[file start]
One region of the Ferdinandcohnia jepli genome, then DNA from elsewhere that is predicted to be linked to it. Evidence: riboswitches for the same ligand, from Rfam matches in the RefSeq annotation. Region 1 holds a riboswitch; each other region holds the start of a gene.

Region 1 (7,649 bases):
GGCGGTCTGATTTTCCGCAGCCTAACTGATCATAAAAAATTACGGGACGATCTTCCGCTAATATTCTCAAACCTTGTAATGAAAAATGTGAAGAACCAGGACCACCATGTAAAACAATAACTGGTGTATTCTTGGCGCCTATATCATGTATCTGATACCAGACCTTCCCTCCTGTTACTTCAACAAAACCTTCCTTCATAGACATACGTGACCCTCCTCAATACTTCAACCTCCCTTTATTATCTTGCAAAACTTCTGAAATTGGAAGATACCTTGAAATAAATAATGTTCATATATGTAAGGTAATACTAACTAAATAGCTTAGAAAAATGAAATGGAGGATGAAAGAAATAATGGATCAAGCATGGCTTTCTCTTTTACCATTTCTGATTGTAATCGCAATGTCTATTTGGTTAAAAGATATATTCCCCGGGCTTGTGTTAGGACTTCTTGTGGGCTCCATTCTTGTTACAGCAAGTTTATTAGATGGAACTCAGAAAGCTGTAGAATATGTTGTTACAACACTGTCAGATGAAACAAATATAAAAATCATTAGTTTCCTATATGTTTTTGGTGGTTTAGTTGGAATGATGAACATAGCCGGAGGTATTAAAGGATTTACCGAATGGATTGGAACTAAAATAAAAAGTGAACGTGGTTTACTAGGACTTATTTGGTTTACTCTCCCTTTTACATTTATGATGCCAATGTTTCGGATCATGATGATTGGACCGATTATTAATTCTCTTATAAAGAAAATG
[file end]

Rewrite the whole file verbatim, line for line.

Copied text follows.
One region of the Ferdinandcohnia jepli genome, then DNA from elsewhere that is predicted to be linked to it. Evidence: riboswitches for the same ligand, from Rfam matches in the RefSeq annotation. Region 1 holds a riboswitch; each other region holds the start of a gene.

Region 1 (7,649 bases):
GGCGGTCTGATTTTCCGCAGCCTAACTGATCATAAAAAATTACGGGACGATCTTCCGCTAATATTCTCAAACCTTGTAATGAAAAATGTGAAGAACCAGGACCACCATGTAAAACAATAACTGGTGTATTCTTGGCGCCTATATCATGTATCTGATACCAGACCTTCCCTCCTGTTACTTCAACAAAACCTTCCTTCATAGACATACGTGACCCTCCTCAATACTTCAACCTCCCTTTATTATCTTGCAAAACTTCTGAAATTGGAAGATACCTTGAAATAAATAATGTTCATATATGTAAGGTAATACTAACTAAATAGCTTAGAAAAATGAAATGGAGGATGAAAGAAATAATGGATCAAGCATGGCTTTCTCTTTTACCATTTCTGATTGTAATCGCAATGTCTATTTGGTTAAAAGATATATTCCCCGGGCTTGTGTTAGGACTTCTTGTGGGCTCCATTCTTGTTACAGCAAGTTTATTAGATGGAACTCAGAAAGCTGTAGAATATGTTGTTACAACACTGTCAGATGAAACAAATATAAAAATCATTAGTTTCCTATATGTTTTTGGTGGTTTAGTTGGAATGATGAACATAGCCGGAGGTATTAAAGGATTTACCGAATGGATTGGAACTAAAATAAAAAGTGAACGTGGTTTACTAGGACTTATTTGGTTTACTCTCCCTTTTACATTTATGATGCCAATGTTTCGGATCATGATGATTGGACCGATTATTAATTCTCTTATAAAGAAAATG